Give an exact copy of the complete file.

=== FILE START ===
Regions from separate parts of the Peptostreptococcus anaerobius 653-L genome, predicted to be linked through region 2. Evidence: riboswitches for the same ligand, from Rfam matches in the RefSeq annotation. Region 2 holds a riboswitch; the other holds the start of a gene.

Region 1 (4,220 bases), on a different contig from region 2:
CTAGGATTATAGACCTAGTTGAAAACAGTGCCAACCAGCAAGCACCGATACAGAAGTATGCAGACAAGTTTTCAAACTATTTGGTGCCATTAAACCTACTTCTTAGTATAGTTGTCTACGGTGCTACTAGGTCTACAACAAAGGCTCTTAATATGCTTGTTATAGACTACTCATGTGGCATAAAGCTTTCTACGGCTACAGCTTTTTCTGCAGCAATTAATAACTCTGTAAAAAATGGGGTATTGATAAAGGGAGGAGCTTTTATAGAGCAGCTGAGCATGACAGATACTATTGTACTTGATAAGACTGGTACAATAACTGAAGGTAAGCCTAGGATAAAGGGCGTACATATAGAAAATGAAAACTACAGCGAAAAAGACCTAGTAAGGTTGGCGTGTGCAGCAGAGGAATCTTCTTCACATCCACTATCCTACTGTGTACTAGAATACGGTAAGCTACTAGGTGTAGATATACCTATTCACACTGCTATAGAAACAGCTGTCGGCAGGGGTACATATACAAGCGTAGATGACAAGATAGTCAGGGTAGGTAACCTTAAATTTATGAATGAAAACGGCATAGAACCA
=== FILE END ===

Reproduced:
Regions from separate parts of the Peptostreptococcus anaerobius 653-L genome, predicted to be linked through region 2. Evidence: riboswitches for the same ligand, from Rfam matches in the RefSeq annotation. Region 2 holds a riboswitch; the other holds the start of a gene.

Region 1 (4,220 bases), on a different contig from region 2:
CTAGGATTATAGACCTAGTTGAAAACAGTGCCAACCAGCAAGCACCGATACAGAAGTATGCAGACAAGTTTTCAAACTATTTGGTGCCATTAAACCTACTTCTTAGTATAGTTGTCTACGGTGCTACTAGGTCTACAACAAAGGCTCTTAATATGCTTGTTATAGACTACTCATGTGGCATAAAGCTTTCTACGGCTACAGCTTTTTCTGCAGCAATTAATAACTCTGTAAAAAATGGGGTATTGATAAAGGGAGGAGCTTTTATAGAGCAGCTGAGCATGACAGATACTATTGTACTTGATAAGACTGGTACAATAACTGAAGGTAAGCCTAGGATAAAGGGCGTACATATAGAAAATGAAAACTACAGCGAAAAAGACCTAGTAAGGTTGGCGTGTGCAGCAGAGGAATCTTCTTCACATCCACTATCCTACTGTGTACTAGAATACGGTAAGCTACTAGGTGTAGATATACCTATTCACACTGCTATAGAAACAGCTGTCGGCAGGGGTACATATACAAGCGTAGATGACAAGATAGTCAGGGTAGGTAACCTTAAATTTATGAATGAAAACGGCATAGAACCA